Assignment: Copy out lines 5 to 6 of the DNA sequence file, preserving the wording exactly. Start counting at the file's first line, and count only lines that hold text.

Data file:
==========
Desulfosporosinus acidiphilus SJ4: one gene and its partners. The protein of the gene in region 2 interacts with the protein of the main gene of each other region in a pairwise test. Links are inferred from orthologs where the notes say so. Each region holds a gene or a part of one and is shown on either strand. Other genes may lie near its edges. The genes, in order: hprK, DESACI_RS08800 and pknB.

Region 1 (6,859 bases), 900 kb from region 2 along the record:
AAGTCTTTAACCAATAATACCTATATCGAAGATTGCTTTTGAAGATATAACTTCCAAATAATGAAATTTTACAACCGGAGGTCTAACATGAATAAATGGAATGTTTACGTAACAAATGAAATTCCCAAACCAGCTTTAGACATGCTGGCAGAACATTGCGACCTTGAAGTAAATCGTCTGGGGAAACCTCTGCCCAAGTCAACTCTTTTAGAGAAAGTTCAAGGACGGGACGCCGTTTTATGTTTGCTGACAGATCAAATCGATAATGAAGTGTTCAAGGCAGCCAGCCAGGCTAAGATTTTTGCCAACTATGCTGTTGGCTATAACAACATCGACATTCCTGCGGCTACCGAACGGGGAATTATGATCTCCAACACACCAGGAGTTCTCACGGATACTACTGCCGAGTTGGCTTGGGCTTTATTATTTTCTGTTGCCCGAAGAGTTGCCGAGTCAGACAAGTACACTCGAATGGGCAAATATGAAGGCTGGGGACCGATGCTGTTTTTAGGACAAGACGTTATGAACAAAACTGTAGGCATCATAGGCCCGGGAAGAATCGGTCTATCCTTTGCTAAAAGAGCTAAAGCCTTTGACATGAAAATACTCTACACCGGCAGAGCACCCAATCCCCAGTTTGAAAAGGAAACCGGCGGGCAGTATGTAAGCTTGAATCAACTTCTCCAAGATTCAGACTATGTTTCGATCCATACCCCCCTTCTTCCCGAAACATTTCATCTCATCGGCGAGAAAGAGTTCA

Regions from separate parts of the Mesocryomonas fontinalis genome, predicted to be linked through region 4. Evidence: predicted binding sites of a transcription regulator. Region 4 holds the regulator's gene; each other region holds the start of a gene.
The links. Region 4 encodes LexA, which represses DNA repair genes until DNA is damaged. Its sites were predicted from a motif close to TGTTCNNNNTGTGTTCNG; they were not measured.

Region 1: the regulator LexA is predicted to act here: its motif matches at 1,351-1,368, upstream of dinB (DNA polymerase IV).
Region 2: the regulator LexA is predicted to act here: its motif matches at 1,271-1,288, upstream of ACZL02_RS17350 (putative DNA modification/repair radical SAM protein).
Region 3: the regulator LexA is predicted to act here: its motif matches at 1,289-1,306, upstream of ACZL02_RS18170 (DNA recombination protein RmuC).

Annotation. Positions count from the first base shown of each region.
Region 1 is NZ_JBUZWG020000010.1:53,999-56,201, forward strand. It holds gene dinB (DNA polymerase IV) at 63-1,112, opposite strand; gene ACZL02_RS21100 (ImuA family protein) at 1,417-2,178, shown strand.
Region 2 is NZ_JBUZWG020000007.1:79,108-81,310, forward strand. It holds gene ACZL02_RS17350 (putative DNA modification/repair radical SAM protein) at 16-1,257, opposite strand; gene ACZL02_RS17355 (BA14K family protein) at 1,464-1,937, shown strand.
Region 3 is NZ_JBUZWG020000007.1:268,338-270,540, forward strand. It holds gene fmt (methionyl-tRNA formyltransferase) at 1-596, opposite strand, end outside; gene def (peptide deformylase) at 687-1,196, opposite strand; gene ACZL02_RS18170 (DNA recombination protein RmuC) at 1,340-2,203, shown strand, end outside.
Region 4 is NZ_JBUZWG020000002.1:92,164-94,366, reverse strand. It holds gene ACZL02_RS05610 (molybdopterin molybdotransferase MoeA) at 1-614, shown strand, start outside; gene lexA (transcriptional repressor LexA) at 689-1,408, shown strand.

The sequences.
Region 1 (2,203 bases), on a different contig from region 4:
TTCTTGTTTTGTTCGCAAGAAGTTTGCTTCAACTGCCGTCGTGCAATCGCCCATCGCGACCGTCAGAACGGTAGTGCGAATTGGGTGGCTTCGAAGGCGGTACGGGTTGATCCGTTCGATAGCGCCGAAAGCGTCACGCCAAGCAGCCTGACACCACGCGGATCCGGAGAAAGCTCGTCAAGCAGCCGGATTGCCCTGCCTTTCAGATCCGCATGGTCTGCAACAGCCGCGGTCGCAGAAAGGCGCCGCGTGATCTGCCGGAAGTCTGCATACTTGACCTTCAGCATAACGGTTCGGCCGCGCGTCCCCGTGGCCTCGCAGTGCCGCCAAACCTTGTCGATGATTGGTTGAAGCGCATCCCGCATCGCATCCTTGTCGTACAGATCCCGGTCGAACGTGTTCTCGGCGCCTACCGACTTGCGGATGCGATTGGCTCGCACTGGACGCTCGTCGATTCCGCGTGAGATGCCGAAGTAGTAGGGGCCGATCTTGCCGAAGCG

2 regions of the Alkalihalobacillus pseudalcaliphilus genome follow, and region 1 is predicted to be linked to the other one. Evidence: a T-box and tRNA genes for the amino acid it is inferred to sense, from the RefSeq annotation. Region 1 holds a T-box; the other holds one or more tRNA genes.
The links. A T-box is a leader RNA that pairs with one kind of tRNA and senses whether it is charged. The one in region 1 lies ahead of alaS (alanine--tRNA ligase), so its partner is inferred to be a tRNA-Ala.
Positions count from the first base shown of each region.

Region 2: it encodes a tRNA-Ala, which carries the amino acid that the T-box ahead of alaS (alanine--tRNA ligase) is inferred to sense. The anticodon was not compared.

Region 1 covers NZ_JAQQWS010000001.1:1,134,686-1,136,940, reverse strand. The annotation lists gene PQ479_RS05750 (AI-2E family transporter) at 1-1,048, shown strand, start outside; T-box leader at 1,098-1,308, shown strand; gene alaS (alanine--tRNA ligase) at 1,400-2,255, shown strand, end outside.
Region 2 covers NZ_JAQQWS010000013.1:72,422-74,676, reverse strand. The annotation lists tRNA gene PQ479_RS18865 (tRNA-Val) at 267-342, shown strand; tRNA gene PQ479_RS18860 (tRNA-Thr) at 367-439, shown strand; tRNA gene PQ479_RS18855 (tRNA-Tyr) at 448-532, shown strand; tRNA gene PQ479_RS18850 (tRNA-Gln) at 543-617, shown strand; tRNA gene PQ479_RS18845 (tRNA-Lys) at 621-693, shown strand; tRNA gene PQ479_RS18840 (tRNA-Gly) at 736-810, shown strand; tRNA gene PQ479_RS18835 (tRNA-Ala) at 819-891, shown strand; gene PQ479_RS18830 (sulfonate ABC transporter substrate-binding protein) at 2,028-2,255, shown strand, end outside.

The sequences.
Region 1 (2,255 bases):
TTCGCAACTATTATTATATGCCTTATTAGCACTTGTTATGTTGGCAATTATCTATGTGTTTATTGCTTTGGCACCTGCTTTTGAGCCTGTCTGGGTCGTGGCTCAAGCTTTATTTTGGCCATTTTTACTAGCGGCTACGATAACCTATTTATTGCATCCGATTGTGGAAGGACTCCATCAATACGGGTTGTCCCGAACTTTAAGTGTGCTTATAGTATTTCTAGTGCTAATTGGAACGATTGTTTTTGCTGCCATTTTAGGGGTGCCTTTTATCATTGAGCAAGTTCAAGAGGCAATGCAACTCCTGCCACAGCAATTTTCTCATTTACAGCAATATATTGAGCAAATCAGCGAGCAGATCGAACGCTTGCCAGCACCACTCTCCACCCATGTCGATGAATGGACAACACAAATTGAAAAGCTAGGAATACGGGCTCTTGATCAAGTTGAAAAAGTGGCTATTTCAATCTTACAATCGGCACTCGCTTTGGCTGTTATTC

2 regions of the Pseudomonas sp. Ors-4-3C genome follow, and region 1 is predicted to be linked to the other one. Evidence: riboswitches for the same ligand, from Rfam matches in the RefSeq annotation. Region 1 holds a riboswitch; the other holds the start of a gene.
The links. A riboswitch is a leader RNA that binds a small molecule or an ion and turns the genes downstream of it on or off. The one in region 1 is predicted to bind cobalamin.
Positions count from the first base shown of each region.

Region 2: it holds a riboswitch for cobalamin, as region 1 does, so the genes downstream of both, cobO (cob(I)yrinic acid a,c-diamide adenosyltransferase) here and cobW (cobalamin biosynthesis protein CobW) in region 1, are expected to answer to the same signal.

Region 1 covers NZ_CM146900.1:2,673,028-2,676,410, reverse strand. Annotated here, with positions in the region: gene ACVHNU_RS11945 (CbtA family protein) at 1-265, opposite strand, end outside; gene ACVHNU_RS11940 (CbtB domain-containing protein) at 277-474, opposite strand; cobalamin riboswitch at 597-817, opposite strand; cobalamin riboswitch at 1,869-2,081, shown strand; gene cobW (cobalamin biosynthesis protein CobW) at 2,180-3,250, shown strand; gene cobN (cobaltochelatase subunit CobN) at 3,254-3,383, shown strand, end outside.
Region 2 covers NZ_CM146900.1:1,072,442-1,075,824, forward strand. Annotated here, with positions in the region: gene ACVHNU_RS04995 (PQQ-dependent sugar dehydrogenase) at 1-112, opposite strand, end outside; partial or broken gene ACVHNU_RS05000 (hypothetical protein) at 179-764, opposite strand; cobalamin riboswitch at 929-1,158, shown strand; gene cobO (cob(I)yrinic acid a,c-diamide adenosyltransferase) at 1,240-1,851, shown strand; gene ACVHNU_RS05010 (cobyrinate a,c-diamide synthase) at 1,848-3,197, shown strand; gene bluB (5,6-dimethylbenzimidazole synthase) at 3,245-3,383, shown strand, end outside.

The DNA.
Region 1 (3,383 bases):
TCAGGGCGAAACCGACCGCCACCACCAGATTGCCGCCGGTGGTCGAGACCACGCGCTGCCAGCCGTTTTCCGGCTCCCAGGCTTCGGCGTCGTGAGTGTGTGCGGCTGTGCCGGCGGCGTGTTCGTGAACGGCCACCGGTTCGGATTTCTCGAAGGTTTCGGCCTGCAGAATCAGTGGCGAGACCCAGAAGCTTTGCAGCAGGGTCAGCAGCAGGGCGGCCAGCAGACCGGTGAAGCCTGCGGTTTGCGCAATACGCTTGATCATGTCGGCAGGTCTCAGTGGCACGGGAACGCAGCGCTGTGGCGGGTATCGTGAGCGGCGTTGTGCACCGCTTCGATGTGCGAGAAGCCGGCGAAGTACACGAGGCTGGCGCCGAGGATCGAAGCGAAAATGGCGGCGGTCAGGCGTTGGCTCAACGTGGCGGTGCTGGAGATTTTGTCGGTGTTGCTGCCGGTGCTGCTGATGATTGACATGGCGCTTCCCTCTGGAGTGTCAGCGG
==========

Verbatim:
The links. Region 4 encodes LexA, which represses DNA repair genes until DNA is damaged. Its sites were predicted from a motif close to TGTTCNNNNTGTGTTCNG; they were not measured.

Region 1: the regulator LexA is predicted to act here: its motif matches at 1,351-1,368, upstream of dinB (DNA polymerase IV).